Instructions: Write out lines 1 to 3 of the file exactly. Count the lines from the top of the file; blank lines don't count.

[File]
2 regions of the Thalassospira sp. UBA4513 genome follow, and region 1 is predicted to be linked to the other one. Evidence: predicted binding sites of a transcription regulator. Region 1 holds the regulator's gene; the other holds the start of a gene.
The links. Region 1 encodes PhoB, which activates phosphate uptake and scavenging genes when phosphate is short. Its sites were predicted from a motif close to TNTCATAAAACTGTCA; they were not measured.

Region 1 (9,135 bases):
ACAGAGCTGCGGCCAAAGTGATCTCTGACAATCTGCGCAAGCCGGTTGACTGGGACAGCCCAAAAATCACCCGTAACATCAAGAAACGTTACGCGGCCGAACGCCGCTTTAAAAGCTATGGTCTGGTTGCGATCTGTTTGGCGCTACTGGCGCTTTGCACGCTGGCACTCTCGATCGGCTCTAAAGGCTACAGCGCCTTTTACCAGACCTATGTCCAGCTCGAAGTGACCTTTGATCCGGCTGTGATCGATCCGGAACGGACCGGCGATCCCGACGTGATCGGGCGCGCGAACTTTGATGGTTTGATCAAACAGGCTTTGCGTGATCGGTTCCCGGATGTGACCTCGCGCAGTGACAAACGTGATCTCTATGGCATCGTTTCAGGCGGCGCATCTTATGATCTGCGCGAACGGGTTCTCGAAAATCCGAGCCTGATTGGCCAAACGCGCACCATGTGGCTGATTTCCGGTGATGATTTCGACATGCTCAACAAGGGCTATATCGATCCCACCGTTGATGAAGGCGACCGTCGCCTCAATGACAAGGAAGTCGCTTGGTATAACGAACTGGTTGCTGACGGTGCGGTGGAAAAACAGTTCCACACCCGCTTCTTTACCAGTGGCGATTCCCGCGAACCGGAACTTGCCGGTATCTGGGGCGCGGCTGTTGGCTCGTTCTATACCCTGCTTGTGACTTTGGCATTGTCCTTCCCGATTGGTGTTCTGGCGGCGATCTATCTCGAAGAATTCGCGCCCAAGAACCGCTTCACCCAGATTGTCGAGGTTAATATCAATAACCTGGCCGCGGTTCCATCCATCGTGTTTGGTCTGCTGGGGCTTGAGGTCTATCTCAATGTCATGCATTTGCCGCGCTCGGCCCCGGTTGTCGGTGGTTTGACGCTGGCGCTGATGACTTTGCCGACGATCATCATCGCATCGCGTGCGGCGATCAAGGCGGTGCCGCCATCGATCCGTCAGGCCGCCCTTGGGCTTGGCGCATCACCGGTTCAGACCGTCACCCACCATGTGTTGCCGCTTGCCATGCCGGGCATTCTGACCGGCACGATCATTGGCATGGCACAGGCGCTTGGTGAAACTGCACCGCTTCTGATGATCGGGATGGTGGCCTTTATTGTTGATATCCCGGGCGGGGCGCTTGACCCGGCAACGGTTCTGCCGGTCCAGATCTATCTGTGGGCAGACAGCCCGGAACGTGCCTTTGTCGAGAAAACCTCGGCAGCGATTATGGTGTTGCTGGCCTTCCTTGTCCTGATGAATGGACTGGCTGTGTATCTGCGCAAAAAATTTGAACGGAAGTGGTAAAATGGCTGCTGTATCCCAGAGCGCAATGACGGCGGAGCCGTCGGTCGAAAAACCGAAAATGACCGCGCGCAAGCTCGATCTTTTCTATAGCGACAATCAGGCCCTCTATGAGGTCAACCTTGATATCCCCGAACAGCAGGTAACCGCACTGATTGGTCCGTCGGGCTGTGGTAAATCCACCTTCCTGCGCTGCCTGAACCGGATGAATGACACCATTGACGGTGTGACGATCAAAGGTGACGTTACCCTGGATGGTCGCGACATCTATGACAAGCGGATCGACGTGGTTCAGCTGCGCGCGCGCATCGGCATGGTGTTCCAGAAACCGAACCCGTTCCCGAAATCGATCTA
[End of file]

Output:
2 regions of the Thalassospira sp. UBA4513 genome follow, and region 1 is predicted to be linked to the other one. Evidence: predicted binding sites of a transcription regulator. Region 1 holds the regulator's gene; the other holds the start of a gene.
The links. Region 1 encodes PhoB, which activates phosphate uptake and scavenging genes when phosphate is short. Its sites were predicted from a motif close to TNTCATAAAACTGTCA; they were not measured.

Region 1 (9,135 bases):